Benu Part 1: Creating its Own Identity in San Francisco Fine Dining

Crispy Cod Milt Menu
Carmelized Anchovy Benu 300x225 Sesame Tofu Benu 300x225

When asking fellow foodies how they would describe the dining experience at Benu, a friend of mine, well-versed in the art of fine dining, described it simply as, “The Asian Laundry.” However, after dining there on several occasions, I found this label to be a bit unfair as I wasn’t drawing parallels, but rather, I was noticing the glaring differences: the atmosphere and table settings at Benu are stark and more austere than the welcoming, cottage feel of the Laundry; the tasting menu is made of 15 courses which express Chef Lee’s Korean heritage, rather than 9 courses that communicate the restaurant’s sense of place; a feeling of grandeur is created by openly displaying Benu’s impressive, imposing kitchen, versus the quaint mystery hidden behind the closed doors at the Laundry.

When I considered the entire dining experience created at Benu, I just couldn’t understand my friend’s statement. But, when I started thinking about how I would describe Chef Lee’s cuisine for this article, just the food itself, I began asking myself, “How is it a reflection of this chef’s identity?” Yes, every dish is immaculate, and sure there is an obvious Asian influence, but is there anything that goes beyond the glossy Asian finish and dives deeper into this particular chef’s individuality? Is Benu’s cuisine more of a reflection of the chef himself or of his French Laundry pedigree?

I find myself leaning towards the latter. Despite differences in atmosphere and ingredient selection, the chef’s approach towards his menu shows signs of the Laundry’s influence. I’m not saying that Benu’s menu is in any way just a rip off of what’s served at the Laundry. On the contrary, his use of obscure, Asian-focused ingredients creates a cuisine that is singular in taste. However, the way in which the “fine-dining” menu is conceived and executed seems to originate from Keller’s vision. For me, this vision is found in the types of ingredients used (a wide array of proteins and other high-end items), how they should be sourced, the technique used in their preparation, and the way a dish is composed. In this way, the food doesn’t seem to purely emulate Corey Lee’s identity.

But who knows. Maybe meticulous, clean, austere, precise cuisine is actually a perfect reflection of Corey Lee himself. Maybe this man’s heart lies in this sort of precision, and his true voice is manifested in the exactness of the food, rather than the conceptual basis of the cuisine. For me, it’s this exactitude that sets Chef Lee apart and speaks to his individual philosophy towards food.

Now, looking at the bigger picture and not just strictly at the menu, how is his identity expressed in the restaurant as a whole? Does a unique perspective come out of those walls or does the dining experience at Benu seem to be derived from Lee’s previous residence? When thinking in those terms, there is no question that Benu has a very clear, individual character and that it is in no way, simply, “the Asian Laundry.”

It’s Chef Lee’s approach to fine-dining that gives this restaurant its unique character. In interviews, Lee has described his vision of fine-dining as a personalized experience, one where the chef’s individual tastes are emulated in every detail. In the food, refined technique and top-quality, uncommon ingredients are used to create a menu that is comprised of unexpected, unique flavors.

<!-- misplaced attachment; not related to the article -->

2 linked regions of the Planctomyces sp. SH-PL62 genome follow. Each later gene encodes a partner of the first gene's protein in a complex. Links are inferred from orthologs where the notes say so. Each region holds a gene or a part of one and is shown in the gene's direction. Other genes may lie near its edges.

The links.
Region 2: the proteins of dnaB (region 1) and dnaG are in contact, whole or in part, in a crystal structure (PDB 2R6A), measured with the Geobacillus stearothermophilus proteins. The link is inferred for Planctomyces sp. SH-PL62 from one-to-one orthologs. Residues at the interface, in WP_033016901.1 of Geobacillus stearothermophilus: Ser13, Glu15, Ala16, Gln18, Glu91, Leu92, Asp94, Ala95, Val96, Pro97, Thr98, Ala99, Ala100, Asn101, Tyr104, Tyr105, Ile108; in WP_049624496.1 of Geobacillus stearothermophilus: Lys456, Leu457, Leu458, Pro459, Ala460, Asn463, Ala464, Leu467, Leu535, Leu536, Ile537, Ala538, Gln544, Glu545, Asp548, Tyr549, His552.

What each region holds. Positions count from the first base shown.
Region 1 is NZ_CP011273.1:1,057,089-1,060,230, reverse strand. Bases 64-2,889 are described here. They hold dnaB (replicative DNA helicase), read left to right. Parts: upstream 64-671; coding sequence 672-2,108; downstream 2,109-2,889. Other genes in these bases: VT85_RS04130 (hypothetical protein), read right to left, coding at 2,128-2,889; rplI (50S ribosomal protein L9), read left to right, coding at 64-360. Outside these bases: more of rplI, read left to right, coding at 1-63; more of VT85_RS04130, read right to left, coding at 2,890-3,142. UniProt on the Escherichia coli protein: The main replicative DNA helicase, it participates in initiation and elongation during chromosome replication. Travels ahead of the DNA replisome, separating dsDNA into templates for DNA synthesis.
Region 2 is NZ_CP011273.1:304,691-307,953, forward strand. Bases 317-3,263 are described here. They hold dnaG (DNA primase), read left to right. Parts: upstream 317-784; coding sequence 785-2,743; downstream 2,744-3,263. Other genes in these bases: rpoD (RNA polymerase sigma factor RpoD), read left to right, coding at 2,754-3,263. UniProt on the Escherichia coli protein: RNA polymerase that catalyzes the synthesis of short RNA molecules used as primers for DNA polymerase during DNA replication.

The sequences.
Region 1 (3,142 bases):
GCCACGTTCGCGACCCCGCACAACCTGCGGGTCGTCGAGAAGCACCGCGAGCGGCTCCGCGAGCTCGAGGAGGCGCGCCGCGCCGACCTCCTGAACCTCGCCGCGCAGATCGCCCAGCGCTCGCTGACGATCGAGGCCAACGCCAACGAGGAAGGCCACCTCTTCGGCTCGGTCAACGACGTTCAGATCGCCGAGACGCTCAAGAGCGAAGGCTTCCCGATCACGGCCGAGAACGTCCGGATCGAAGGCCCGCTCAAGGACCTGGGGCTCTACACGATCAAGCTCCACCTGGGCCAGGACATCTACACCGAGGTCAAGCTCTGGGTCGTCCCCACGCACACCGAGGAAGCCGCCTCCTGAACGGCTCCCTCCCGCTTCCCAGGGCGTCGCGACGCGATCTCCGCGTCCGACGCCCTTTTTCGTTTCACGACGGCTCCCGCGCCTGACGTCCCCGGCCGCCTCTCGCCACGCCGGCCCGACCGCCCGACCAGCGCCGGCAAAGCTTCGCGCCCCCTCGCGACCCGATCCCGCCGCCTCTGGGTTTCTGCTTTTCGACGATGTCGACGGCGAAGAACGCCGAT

In terms of atmosphere, Chef Lee has said that food cannot be separated from the plate on which it’s served. Thus, the visual aspects of a restaurant are just as important as the cuisine, and the atmosphere of a fine-dining restaurant must reflect the sophistication of the food. At Benu, the meticulousness of the food is mirrored in the meticulous attention to detail and extensive customization (the tables, table settings, porcelain, etc…). Likewise, the large, open, all-white dining room emulates simple sophistication, a minimalist approach that mimics the refinement of the cuisine. Therefore, in all aspects of the dining experience it’s Corey Lee’s presence, not that of any other chef or restaurant, that is painted all over these walls.

So, after thorough consideration, do I agree with my friend’s original statement? Absolutely not. While in one sense this comparison is flattering (I could think of a few worse places than the French Laundry to be compared to), despite certain similarities Benu differentiates itself from its predecessor. The moral of the story: with his first solo endeavor, Corey Lee has successfully carved out a unique niche in San Francisco fine dining.

Now, with comparisons and long-winded analyses aside, let’s talk about the foodContinue to Benu Part 2

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  1. Benu Part 1: Creating its Own Identity in San Francisco Fine Dining « SF Says:

    [...] When I considered the entire dining experience created at Benu, I just couldn’t understand my friend’s statement. But, (Read more…) [...]

  2. Benu Restaurant San Francisco | KelsEats » Super Fine Dining Says:

    [...] more: Benu Restaurant San Francisco | KelsEats Related Posts:Thanksgiving Dinner at San Francisco Restaurants – San Francisco … [...]

  3. Cristi Latigo Says:

    You made various good points there. I did a search on the subject and found mainly people will go along with with your blog.

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